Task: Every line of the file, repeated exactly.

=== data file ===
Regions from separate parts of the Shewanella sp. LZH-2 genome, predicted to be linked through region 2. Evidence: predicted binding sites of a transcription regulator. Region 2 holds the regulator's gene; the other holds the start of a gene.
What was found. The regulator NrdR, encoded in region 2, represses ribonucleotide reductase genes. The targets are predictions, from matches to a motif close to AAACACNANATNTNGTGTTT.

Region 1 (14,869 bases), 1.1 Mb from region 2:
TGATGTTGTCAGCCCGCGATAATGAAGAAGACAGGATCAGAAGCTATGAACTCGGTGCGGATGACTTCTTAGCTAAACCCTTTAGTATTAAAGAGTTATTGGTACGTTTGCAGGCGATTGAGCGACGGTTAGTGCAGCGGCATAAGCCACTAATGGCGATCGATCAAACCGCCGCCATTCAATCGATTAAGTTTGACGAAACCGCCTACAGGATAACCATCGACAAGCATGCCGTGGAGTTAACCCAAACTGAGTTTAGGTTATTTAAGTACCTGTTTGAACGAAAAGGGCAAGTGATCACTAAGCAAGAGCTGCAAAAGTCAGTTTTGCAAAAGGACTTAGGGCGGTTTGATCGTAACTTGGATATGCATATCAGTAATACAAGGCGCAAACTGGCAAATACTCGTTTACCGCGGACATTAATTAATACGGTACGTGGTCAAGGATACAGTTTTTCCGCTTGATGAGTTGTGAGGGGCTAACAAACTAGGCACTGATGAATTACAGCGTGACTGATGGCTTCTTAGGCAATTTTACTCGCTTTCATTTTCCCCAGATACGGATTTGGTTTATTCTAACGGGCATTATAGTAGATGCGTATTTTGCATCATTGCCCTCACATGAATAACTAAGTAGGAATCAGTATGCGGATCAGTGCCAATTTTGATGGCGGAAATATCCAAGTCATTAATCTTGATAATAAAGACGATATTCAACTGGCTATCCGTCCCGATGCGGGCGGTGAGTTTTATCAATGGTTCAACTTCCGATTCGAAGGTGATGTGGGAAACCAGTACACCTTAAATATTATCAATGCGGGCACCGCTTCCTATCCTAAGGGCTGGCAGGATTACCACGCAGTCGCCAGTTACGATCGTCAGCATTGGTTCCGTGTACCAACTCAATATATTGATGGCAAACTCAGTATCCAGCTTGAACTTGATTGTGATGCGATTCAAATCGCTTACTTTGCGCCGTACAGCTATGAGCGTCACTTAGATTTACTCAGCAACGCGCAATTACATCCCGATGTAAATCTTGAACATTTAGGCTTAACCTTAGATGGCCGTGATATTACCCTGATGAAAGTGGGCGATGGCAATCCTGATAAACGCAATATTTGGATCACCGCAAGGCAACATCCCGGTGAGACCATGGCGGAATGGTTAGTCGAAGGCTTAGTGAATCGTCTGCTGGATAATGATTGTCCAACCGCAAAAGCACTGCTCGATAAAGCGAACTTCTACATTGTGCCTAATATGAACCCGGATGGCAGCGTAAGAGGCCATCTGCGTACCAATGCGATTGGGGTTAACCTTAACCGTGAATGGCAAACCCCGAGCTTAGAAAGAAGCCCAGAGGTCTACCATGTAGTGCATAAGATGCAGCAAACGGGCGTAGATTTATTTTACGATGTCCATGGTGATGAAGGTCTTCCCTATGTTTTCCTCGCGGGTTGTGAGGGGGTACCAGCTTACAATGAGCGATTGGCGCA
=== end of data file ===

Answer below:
Regions from separate parts of the Shewanella sp. LZH-2 genome, predicted to be linked through region 2. Evidence: predicted binding sites of a transcription regulator. Region 2 holds the regulator's gene; the other holds the start of a gene.
What was found. The regulator NrdR, encoded in region 2, represses ribonucleotide reductase genes. The targets are predictions, from matches to a motif close to AAACACNANATNTNGTGTTT.

Region 1 (14,869 bases), 1.1 Mb from region 2:
TGATGTTGTCAGCCCGCGATAATGAAGAAGACAGGATCAGAAGCTATGAACTCGGTGCGGATGACTTCTTAGCTAAACCCTTTAGTATTAAAGAGTTATTGGTACGTTTGCAGGCGATTGAGCGACGGTTAGTGCAGCGGCATAAGCCACTAATGGCGATCGATCAAACCGCCGCCATTCAATCGATTAAGTTTGACGAAACCGCCTACAGGATAACCATCGACAAGCATGCCGTGGAGTTAACCCAAACTGAGTTTAGGTTATTTAAGTACCTGTTTGAACGAAAAGGGCAAGTGATCACTAAGCAAGAGCTGCAAAAGTCAGTTTTGCAAAAGGACTTAGGGCGGTTTGATCGTAACTTGGATATGCATATCAGTAATACAAGGCGCAAACTGGCAAATACTCGTTTACCGCGGACATTAATTAATACGGTACGTGGTCAAGGATACAGTTTTTCCGCTTGATGAGTTGTGAGGGGCTAACAAACTAGGCACTGATGAATTACAGCGTGACTGATGGCTTCTTAGGCAATTTTACTCGCTTTCATTTTCCCCAGATACGGATTTGGTTTATTCTAACGGGCATTATAGTAGATGCGTATTTTGCATCATTGCCCTCACATGAATAACTAAGTAGGAATCAGTATGCGGATCAGTGCCAATTTTGATGGCGGAAATATCCAAGTCATTAATCTTGATAATAAAGACGATATTCAACTGGCTATCCGTCCCGATGCGGGCGGTGAGTTTTATCAATGGTTCAACTTCCGATTCGAAGGTGATGTGGGAAACCAGTACACCTTAAATATTATCAATGCGGGCACCGCTTCCTATCCTAAGGGCTGGCAGGATTACCACGCAGTCGCCAGTTACGATCGTCAGCATTGGTTCCGTGTACCAACTCAATATATTGATGGCAAACTCAGTATCCAGCTTGAACTTGATTGTGATGCGATTCAAATCGCTTACTTTGCGCCGTACAGCTATGAGCGTCACTTAGATTTACTCAGCAACGCGCAATTACATCCCGATGTAAATCTTGAACATTTAGGCTTAACCTTAGATGGCCGTGATATTACCCTGATGAAAGTGGGCGATGGCAATCCTGATAAACGCAATATTTGGATCACCGCAAGGCAACATCCCGGTGAGACCATGGCGGAATGGTTAGTCGAAGGCTTAGTGAATCGTCTGCTGGATAATGATTGTCCAACCGCAAAAGCACTGCTCGATAAAGCGAACTTCTACATTGTGCCTAATATGAACCCGGATGGCAGCGTAAGAGGCCATCTGCGTACCAATGCGATTGGGGTTAACCTTAACCGTGAATGGCAAACCCCGAGCTTAGAAAGAAGCCCAGAGGTCTACCATGTAGTGCATAAGATGCAGCAAACGGGCGTAGATTTATTTTACGATGTCCATGGTGATGAAGGTCTTCCCTATGTTTTCCTCGCGGGTTGTGAGGGGGTACCAGCTTACAATGAGCGATTGGCGCA